Workforce Report 2012
In Wisconsin's healthcare workforce, three groups have a vacancy rate that exceeds five percent:
These three occupations are an indicator that hospitals are having trouble filling these jobs.
Wisconsin's Aging Population
Wisconsin is an aging state with a slowing birthrate. This means more individuals will leave the workforce than join it. The increasing number of older citizens will use more and different public services, have less money available for consumer purchases and likely have less taxable income. They will increase the demand for health care, but because of reduced revenue, Wisconsin will have less ability to provide and fund that care.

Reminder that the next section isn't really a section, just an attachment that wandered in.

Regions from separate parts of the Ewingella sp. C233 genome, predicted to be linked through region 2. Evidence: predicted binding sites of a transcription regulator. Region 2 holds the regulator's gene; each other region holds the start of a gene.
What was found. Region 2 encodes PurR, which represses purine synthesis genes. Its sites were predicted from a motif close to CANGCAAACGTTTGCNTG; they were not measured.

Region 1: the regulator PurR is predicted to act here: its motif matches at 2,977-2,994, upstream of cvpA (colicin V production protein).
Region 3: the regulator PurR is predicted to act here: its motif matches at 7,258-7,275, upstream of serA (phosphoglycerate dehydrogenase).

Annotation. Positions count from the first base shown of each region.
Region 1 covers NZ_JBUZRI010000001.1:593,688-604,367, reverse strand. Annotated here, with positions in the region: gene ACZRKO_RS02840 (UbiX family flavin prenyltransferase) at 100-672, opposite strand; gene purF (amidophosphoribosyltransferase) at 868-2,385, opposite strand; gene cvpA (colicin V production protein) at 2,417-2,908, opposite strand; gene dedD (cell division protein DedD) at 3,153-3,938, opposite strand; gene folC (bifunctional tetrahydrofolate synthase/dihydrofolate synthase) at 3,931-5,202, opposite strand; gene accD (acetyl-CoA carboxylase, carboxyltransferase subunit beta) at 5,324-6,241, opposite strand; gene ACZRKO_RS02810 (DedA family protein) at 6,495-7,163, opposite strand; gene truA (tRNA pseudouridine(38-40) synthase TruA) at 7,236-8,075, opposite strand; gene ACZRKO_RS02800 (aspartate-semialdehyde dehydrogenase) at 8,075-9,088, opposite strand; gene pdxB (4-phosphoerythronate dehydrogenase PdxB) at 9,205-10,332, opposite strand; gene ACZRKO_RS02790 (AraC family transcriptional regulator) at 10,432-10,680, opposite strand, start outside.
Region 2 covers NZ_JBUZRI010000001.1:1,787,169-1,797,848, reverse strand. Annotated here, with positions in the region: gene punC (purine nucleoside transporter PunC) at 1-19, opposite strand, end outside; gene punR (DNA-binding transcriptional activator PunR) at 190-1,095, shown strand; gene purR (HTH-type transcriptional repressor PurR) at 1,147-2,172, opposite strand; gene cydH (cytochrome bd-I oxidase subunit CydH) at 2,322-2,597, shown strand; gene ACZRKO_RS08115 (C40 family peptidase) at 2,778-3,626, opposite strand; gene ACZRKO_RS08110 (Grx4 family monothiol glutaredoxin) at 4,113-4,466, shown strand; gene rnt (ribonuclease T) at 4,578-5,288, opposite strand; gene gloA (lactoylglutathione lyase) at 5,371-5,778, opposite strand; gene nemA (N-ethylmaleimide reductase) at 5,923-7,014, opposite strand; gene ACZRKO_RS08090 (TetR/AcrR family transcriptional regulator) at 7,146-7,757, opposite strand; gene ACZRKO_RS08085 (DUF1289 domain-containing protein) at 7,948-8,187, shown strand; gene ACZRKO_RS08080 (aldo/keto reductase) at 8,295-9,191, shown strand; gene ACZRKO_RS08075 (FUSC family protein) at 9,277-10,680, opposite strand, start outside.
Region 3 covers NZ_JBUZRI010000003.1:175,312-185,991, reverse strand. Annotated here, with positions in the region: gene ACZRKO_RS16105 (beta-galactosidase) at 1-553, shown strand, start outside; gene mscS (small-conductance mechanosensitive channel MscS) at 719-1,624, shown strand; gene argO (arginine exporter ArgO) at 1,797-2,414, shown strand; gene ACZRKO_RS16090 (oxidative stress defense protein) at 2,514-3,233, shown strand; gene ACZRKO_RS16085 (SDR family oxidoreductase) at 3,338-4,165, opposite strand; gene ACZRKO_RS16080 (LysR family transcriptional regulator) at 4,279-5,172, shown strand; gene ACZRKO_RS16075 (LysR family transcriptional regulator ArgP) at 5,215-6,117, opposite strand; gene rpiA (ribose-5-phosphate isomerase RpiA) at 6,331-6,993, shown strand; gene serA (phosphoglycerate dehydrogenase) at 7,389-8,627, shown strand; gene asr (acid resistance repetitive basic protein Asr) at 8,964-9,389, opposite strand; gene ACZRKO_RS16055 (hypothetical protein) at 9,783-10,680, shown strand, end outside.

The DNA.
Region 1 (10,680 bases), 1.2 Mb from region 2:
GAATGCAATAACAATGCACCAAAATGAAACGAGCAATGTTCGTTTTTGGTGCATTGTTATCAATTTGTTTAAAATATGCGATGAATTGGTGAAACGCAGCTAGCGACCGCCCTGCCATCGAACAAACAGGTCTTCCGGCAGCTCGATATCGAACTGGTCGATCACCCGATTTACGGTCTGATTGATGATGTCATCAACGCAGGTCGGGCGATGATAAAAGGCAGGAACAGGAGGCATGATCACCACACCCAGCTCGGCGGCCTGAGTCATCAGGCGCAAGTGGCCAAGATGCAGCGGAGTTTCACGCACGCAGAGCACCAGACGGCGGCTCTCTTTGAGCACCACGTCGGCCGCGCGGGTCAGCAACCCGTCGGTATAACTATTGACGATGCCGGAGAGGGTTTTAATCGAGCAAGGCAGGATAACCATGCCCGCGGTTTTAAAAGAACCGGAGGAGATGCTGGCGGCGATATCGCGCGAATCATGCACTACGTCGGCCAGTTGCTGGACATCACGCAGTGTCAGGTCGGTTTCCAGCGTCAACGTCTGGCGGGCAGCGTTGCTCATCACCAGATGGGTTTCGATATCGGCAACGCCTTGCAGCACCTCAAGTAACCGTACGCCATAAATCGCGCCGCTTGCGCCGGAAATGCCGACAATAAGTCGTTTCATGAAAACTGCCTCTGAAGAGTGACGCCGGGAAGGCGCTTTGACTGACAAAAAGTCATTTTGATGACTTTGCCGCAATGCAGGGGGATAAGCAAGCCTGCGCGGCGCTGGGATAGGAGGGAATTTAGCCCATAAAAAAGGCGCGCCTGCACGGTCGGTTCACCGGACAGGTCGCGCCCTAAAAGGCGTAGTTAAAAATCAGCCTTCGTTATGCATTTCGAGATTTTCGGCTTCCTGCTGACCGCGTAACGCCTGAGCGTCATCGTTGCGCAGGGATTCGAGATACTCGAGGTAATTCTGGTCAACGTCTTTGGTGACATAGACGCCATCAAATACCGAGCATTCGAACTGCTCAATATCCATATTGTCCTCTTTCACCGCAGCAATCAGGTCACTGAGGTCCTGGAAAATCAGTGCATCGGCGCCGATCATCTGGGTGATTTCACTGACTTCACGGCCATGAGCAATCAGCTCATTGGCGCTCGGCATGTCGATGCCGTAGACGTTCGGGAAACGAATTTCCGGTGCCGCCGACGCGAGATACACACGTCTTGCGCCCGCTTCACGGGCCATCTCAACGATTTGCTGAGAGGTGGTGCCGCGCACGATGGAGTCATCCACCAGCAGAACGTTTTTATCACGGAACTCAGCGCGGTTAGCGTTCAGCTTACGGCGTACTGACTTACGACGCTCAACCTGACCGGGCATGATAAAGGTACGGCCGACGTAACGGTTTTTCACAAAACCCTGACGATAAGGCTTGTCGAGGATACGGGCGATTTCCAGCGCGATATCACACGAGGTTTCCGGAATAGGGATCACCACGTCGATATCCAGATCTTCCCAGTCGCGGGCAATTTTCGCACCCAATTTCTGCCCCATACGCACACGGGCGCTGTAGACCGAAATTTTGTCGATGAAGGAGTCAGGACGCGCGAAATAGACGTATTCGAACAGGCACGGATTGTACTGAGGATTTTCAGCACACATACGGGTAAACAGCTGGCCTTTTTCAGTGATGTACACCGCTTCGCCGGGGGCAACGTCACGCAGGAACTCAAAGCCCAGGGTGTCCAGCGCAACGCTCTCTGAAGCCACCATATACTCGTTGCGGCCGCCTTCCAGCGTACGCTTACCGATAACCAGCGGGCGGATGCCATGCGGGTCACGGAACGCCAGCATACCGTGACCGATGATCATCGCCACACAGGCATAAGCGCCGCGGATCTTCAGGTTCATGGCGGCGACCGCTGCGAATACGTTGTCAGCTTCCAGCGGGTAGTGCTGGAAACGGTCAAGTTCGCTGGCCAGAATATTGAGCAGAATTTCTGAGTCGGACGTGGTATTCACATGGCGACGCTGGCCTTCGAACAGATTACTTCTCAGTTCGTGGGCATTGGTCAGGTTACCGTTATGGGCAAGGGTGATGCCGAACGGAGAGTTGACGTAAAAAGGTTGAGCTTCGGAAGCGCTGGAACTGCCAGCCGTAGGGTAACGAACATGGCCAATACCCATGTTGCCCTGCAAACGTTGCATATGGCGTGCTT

The aging of Wisconsin means it will be harder for all employers to find qualified workers and hospitals will experience shortages of key health care personnel at the same time that the number of residents that require care will increase.
Advanced Practice Registered Nurses (APRN) and Physician Assistants (PA) have become attractive additions in primary care settings and in the hospital workforce. Both groups have demonstrated good results with patient care outcomes and patient satisfaction. Both have a significantly shorter, less expensive training path than physicians.
Action is needed to enhance the supply, skills and distribution of the primary care physician supply.
Workforce planning can and should be done at the state level. Wisconsin stakeholders can have an influence in the following areas: